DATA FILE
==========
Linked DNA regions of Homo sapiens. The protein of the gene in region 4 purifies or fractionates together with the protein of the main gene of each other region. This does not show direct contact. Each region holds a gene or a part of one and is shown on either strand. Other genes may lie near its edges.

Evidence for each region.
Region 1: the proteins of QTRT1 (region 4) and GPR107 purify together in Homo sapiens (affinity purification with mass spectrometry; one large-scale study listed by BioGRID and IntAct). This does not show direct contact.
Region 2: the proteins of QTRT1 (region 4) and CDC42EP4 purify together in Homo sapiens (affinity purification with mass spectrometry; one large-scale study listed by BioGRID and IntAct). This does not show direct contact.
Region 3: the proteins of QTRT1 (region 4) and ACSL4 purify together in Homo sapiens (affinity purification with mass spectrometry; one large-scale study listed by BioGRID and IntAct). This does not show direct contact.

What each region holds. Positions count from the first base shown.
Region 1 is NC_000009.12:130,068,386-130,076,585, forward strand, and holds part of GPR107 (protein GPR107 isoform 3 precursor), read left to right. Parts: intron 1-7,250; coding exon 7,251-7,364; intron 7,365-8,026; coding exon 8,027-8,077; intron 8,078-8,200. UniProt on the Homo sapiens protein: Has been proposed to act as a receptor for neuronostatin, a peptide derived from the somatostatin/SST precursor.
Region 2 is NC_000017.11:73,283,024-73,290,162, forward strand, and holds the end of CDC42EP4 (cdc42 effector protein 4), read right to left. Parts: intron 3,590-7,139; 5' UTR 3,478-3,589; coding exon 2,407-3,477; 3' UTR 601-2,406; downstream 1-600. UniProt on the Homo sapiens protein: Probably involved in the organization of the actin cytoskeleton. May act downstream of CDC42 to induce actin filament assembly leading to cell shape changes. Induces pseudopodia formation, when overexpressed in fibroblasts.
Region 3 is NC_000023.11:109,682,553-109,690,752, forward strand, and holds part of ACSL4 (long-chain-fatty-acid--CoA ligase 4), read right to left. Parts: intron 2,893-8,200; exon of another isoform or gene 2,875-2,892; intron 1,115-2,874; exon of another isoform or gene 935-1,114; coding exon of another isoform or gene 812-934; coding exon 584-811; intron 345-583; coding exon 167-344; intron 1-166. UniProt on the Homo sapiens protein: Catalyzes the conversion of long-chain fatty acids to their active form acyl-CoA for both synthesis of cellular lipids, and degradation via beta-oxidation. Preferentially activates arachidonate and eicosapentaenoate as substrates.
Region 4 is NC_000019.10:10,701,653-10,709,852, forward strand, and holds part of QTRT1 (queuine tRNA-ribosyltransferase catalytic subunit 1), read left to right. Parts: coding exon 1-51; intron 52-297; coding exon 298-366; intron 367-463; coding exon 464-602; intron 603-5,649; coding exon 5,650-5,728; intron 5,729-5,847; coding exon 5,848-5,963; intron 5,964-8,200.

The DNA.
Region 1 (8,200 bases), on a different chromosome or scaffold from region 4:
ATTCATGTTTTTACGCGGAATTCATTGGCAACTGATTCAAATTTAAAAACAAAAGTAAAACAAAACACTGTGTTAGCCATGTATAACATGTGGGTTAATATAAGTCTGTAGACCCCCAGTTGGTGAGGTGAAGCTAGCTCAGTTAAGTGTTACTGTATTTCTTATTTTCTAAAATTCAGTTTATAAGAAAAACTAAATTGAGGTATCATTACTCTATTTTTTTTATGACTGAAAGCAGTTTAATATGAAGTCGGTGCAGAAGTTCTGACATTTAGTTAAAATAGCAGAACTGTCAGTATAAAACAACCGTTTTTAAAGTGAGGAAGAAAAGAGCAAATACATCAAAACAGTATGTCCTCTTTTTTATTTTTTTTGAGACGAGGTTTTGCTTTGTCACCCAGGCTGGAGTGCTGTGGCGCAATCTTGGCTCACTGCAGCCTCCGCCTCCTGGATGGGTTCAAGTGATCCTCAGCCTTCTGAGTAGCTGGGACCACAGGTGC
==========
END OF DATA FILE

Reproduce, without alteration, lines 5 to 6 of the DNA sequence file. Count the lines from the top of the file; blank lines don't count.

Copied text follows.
Region 3: the proteins of QTRT1 (region 4) and ACSL4 purify together in Homo sapiens (affinity purification with mass spectrometry; one large-scale study listed by BioGRID and IntAct). This does not show direct contact.

What each region holds. Positions count from the first base shown.